Jennifer Aniston swears by Pvolve, citing it as her favorite workout method — no mean feat considering how many best workout apps are out there. Naturally, I wanted to see what all the fuss was about (I mean, she’s in incredible shape, right?).
Having faced burnout from shooting schedules, injury and rigorous workout routines over the years, rumor has it Jen was seeking a better solution for her workouts — enter Pvolve. The story goes Aniston felt spurred on by a friend’s results and ordered an exercise kit for her own fitness journey.
Fast forward, she’s joined the company and has become their biggest advocate, which we guess answers the question — does Pvolve work? Keen to train like the star, I unrolled my yoga mat and tested Pvolve’s 26-minute lower body and core sculpt class. Here are my results.
What is Pvolve?
The Pvolve method combines aesthetic results with longevity, meaning it's not all about how you look, but building a body that lasts. Fitness trends like CrossFit and Hyrox workouts are fast growing in popularity, but classes are high-impact and intense, which won't suit everyone. And some exercises could exacerbate injuries.
The Pvolve workout app and studios offer low-impact, full-body, science-led workouts. The team opened its doors in NYC in 2017 and self-brands as a functional fitness method, meaning workouts could sculpt and strengthen muscles while improving stability, mobility and balance and activating the smaller, lesser-used muscle groups you might not know you had. The idea is to build a strong, robust and efficient engine, resistant to injury. Sounds wonderful.
If you’re not based in NYC, Chicago, LA or San Diego to hit up a studio in person, fear not, because the digital platform houses over 1,000 classes for you to choose from and offers live and on demand options.
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I worked out using Jennifer Aniston's favorite fitness app Pvolve — here are my results
I hit play on the 26-minute lower body and core sculpt class with no equipment. Strength and Sculpt is their signature class that ‘blends low-impact sculpting exercises with resistance-based training’ using just your body weight. But don’t let that fool you because bodyweight exercise, also known as calisthenics, is one of the most effective forms of training for building strength.
My instructor tells me the class strengthens the glutes and thighs and builds mobility and stability in the hips and core. Warning: there are planks. Here’s my verdict.
It was pretty tough
Around five minutes in, I could feel the heat fire up in my muscle groups. Already?
The class started with simple glute, core and hip activation exercises designed to activate particular muscles, and trainer Zach Morris (refrain from comment, 90s kids) spoke clearly and knowledgeably about how to move and where to feel it.
The class quickly had the feel of mat Pilates. Each exercise was slow, controlled and graceful, using muscle-torching pulsing motions and full range of motion to edge muscles toward fatigue. You’re encouraged to find openness in your hips and to squeeze as many muscle groups as possible.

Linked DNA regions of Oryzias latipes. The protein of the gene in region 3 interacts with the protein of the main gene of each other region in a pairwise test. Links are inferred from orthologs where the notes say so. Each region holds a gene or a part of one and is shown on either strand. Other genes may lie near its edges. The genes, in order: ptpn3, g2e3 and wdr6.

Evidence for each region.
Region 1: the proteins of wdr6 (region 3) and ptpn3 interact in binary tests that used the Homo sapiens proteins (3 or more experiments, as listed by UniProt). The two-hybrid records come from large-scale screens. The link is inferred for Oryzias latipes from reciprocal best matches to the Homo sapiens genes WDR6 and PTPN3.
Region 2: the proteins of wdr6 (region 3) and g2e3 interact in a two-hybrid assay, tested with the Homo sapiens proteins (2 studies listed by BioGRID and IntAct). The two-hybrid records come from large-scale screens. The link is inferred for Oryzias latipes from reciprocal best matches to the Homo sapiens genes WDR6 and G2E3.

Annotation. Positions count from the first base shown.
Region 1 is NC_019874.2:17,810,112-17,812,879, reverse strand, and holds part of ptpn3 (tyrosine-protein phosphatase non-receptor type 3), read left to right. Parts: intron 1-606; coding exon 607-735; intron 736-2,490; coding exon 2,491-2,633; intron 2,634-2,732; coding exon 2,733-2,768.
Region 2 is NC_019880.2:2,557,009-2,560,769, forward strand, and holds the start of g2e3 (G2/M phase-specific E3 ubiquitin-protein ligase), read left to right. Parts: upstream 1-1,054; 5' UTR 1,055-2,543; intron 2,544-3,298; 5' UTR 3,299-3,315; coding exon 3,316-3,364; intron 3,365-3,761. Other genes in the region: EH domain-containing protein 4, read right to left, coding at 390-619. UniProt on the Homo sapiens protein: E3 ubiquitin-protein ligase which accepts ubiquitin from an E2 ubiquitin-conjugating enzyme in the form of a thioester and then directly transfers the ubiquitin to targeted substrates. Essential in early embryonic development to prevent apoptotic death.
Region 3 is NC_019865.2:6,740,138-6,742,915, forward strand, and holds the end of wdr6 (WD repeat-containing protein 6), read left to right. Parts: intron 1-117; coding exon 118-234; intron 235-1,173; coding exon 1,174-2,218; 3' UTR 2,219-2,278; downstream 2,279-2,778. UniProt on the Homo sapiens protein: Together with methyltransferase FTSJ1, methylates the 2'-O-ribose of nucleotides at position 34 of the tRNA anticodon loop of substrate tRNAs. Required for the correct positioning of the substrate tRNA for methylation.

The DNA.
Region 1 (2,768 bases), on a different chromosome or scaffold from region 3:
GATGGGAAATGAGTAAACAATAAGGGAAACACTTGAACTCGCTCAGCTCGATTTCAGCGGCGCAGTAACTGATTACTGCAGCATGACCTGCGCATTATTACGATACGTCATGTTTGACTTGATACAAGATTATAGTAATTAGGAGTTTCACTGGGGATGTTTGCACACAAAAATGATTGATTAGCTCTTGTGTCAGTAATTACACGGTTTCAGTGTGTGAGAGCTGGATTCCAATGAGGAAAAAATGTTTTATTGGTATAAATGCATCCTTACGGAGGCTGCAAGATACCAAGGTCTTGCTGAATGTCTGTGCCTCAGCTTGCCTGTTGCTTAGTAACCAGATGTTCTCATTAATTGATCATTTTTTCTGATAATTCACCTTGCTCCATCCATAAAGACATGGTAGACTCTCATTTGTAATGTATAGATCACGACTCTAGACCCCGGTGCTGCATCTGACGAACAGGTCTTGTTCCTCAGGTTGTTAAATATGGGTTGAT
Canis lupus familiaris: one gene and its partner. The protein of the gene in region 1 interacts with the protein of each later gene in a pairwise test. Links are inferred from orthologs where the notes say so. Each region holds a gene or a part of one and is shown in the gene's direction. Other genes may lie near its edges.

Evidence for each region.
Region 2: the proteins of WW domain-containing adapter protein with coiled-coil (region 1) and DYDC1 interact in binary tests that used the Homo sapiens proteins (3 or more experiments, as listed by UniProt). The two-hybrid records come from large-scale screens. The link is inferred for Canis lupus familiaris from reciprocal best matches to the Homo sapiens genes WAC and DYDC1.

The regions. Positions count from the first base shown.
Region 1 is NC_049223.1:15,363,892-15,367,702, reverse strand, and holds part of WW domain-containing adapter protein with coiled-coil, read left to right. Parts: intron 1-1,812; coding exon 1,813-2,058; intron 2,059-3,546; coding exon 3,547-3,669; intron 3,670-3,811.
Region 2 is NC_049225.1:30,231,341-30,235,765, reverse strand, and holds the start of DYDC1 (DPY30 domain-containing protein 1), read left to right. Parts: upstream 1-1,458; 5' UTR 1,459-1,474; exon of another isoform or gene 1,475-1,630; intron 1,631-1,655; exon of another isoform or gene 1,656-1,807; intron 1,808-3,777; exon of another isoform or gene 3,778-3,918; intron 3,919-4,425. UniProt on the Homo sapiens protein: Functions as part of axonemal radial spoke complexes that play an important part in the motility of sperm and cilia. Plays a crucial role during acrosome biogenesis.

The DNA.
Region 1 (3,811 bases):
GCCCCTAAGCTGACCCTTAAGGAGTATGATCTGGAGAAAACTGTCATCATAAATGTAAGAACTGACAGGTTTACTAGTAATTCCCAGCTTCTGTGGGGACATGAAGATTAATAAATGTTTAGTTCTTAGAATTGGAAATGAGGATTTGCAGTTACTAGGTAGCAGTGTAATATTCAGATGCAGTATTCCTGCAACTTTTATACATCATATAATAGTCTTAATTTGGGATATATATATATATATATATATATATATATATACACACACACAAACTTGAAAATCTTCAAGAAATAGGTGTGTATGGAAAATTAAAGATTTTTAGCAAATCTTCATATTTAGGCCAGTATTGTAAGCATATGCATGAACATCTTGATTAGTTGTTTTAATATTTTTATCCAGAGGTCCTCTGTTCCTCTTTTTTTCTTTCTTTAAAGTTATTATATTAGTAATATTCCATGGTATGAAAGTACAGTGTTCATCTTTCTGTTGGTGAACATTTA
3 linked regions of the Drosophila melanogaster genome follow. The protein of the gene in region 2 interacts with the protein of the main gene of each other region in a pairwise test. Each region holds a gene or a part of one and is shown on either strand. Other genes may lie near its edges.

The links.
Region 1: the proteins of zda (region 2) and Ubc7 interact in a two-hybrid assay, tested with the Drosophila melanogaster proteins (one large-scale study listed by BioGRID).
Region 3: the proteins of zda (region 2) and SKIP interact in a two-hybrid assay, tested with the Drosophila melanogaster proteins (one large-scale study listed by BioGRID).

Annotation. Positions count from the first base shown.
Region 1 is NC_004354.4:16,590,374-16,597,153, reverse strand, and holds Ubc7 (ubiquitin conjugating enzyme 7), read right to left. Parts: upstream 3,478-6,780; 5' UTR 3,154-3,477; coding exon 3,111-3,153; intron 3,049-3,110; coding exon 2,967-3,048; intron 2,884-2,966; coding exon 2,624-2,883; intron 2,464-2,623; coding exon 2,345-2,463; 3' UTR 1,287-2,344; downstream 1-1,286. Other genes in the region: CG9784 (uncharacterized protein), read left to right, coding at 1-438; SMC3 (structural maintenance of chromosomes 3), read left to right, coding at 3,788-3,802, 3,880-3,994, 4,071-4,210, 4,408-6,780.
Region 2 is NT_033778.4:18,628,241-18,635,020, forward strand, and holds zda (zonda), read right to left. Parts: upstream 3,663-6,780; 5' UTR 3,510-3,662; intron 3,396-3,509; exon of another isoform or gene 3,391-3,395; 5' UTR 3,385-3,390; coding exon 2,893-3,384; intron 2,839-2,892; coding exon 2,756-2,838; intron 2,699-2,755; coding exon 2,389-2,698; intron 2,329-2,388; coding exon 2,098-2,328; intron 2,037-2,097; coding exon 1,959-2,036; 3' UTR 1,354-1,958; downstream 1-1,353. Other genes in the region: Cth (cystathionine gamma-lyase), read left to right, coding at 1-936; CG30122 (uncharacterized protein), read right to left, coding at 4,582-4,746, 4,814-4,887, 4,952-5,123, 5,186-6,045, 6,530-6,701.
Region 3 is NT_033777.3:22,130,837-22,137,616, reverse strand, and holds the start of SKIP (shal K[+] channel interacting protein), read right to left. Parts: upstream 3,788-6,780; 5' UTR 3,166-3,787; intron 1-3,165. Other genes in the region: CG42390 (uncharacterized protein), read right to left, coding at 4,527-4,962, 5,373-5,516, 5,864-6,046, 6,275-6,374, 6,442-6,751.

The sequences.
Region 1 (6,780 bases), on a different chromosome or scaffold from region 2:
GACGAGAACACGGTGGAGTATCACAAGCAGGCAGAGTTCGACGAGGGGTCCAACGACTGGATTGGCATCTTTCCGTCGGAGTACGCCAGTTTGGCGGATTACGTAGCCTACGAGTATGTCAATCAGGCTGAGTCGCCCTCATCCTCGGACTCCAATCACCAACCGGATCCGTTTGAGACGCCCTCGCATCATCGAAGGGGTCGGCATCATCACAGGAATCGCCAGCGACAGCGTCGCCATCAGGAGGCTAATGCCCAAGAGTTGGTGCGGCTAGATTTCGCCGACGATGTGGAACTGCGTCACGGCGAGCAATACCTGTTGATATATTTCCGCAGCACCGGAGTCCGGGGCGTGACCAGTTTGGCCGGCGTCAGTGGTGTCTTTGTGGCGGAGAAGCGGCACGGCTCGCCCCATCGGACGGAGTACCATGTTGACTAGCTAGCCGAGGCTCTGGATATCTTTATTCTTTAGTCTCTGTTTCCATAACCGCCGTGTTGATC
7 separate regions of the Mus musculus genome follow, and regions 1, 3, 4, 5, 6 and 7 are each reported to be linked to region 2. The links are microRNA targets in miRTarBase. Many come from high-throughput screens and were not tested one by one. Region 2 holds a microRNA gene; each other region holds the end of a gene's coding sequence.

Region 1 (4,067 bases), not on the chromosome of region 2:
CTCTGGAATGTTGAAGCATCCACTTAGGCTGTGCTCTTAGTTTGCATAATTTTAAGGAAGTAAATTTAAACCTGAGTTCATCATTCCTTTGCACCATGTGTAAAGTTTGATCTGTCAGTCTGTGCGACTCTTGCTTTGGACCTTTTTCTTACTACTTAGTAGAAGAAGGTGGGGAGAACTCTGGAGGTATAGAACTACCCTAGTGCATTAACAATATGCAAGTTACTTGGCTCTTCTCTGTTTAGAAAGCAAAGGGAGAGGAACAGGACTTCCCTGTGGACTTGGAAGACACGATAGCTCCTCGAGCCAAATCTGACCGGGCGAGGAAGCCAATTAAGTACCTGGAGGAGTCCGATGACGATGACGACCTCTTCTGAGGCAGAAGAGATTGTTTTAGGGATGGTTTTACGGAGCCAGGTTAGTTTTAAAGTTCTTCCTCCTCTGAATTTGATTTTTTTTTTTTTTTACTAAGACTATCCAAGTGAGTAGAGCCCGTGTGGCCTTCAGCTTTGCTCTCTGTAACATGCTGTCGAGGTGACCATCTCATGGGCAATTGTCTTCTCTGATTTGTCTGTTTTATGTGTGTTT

Morris encourages connection with your breath and finding length through your spine, always moving with purpose and focus. Regular Pilates workouts strengthen muscles and improve posture and functional movement patterns, and more often than not, you’ll walk away noticing muscles you didn’t know you had.
I got bored
Guilty, I got bored.
I regularly go to CrossFit or fast-paced styles of yoga, so this was an alarming change of pace for me, far from throwing heavy weights around a gym to the backdrop of loud music.
The workout ramps up the cardio toward the end, and I left feeling sweaty and tired afterward, but I’d also mentally switched off; it’s my personal preference though, and I need to test more workouts to find something that works for me. With a library of diverse classes to try, I plan to continue working through (and reporting on) them.
My glutes and core are still on fire
You can become a pillar of strength, stability and muscular endurance from low-impact bodyweight workouts. My glutes and core are still raging from just 26 minutes of exercise.
There were no weights or high-intensity exercises, just a masterclass in activating the correct muscles properly and moving with intention. The climb up the steps to my apartment over the next few days should be more than interesting.
So yes, the workout torched my muscles and got me sweating, but did I notice anything miraculous? No.
It’s worth remembering that while Jen is in great shape, she has worked hard to get there, adopting consistent training methods, a balanced diet and more. Regular exercise increases your chances of burning fat, but ultimately, if you want to develop abs and improve muscle definition, you’ll need to consider body fat percentage.
Several factors come into play, so if fat loss is your goal, we cover how to calculate your body fat percentage and why it matters here. But it's not all about aesthetics. Moving your body and feeling good are also great goals to strive toward.
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Sam Hopes is a level III fitness trainer, level II reiki practitioner, and senior fitness writer at Future PLC, the publisher of Tom's Guide. She is also about to undertake her Yoga For Athletes training course. Having trained to work with mind and body, Sam is a big advocate of using mindfulness techniques in sport and fitness, and their impact on performance. She’s also passionate about the fundamentals of training and building sustainable training methods. When she's not writing up her experiences with the latest fitness tech and workouts, you’ll find her writing about nutrition, sleep, recovery, and wellness.